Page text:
Monday, September 26, 2011

Taking a #cancer fundraiser blog post to the next level

Mone included this photo
of her son, Harry, and his
swim coach
There's nothing I like better than to hear from clients who are putting in action the strategies we've worked on together. Last week, client Amy Mone sent me her recent blog post Making Waves to Fight Cancer, on the Johns Hopkins University Cancer Matters blog. Mone directs public affairs for the university's Sidney Kimmel Comprehensive Cancer Center, where I've worked with her team on using blogs to reach key audiences and developing strategies for sustaining blog coverage of the center.

Her post is a great example of a post that makes a nonprofit blog worth reading. It's not a pro forma announcement, nor a rambling 5,000-word feature. But its four paragraphs are packed with factors that take it to the next level, because it:
  • Shares her many personal perspectives to connect with readers: Sure, she's the director of public affairs, but in this post, Mone writes from a swimmer's perspective about the form of the Olympians at the event--and about involving her son Harry in the swim competition, a way for her family to remember her mother and grandmother, who both died of cancer. Recreational swimmers, moms, daughters, sports fans all might find something here. As I like to say, if you don't have a personality in social media, you need to go out and get one. That's not a problem here, and it makes the post sing. 
  • Reflects the doubts and wonders of non-participants: One great way to inspire more participants is to describe, in real terms, what this type of competition looks and feels like. So Mone shares the chilly weather that Sunday morning, her moment of wanting to get out of the pool and quit, the speed and skill of the top swimmers. Those are all details that a non-participant and not-yet-donor might want to know about--the very kind of detail that rarely makes it into a calendar notice or standard news release, but might inspire someone to sign up or pledge a donation next time.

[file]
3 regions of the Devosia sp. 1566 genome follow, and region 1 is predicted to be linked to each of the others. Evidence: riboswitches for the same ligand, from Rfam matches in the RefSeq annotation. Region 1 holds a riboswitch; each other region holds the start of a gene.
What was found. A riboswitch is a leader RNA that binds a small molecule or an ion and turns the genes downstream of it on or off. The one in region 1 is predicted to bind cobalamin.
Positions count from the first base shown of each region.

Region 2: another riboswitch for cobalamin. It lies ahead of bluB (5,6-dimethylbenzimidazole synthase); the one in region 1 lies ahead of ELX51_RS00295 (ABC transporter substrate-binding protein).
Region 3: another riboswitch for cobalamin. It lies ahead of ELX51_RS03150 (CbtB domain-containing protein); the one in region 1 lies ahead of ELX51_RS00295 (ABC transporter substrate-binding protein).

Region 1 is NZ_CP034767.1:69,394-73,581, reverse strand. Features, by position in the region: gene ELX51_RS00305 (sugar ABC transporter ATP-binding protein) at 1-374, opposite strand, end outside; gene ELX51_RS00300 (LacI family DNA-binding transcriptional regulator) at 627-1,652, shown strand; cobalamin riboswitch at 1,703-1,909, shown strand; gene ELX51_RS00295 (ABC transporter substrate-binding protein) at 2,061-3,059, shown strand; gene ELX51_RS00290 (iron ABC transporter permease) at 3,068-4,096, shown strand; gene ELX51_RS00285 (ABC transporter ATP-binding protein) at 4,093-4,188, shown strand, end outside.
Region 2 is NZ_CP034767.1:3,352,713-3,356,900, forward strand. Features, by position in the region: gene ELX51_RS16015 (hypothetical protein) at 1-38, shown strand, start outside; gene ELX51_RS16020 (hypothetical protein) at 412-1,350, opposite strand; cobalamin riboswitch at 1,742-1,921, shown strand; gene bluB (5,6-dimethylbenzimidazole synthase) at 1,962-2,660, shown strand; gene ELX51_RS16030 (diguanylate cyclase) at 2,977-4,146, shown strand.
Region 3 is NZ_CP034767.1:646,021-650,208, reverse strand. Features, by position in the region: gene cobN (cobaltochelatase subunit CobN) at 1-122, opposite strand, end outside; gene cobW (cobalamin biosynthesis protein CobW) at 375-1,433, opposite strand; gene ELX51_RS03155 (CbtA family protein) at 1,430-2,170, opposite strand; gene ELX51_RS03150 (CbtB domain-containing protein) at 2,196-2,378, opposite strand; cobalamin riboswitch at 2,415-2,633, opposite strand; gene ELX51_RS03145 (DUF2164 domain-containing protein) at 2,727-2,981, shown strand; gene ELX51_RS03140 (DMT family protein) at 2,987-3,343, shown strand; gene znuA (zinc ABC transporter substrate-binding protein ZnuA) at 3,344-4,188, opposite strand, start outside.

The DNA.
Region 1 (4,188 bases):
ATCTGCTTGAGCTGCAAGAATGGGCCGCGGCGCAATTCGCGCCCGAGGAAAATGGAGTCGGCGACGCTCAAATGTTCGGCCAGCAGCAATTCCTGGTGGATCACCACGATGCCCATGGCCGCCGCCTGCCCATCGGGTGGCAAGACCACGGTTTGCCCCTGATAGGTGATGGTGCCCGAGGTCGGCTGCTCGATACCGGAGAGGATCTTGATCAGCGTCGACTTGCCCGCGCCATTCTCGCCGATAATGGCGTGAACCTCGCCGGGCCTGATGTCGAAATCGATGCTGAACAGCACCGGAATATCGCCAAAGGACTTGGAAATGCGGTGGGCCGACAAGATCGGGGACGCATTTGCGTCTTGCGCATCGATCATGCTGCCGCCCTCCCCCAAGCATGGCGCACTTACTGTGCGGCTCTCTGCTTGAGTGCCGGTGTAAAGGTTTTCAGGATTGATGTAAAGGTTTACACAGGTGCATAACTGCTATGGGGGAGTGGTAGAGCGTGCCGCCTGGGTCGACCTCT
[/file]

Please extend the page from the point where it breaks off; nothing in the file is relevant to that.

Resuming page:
• Shares the motivations participants don't get to see: Mone takes the time to note that $400,000 was raised at this event, and takes the reader behind the scenes where the Olympians visited the pediatric cancer wards the day before the event. That adds the big picture, but also reinforces the success and meaning behind the event.
The Hopkins blog has taken this approach with other fundraising activities for the cancer center, with Why They Swim and Why I Walk posts from participants, to move the activity from a mass of people to individual perspectives. But there's no reason why staff posts shouldn't also share personal perspective.

One last thing: Mone's one of the best writers I've worked with--we started out in communications together at the Robert Wood Johnson Foundation. She's always had a wonderful sense for conveying what patients and practitioners really think and feel, a skill that builds connections that can lead to donations and volunteers. Today, even though she's the director of her public affairs office, she's contributing to the blog with personal perspective and skilled writing, something more communications directors should do. It's a treat to read her work here.

Can I help your team come up with a blog strategy--or ways to sustain what you've already created in terms of building content, promoting your blog to build readership, or training your team to report and write a blog more effectively and efficiently? Email me at info[at]dontgetcaught[dot]biz.

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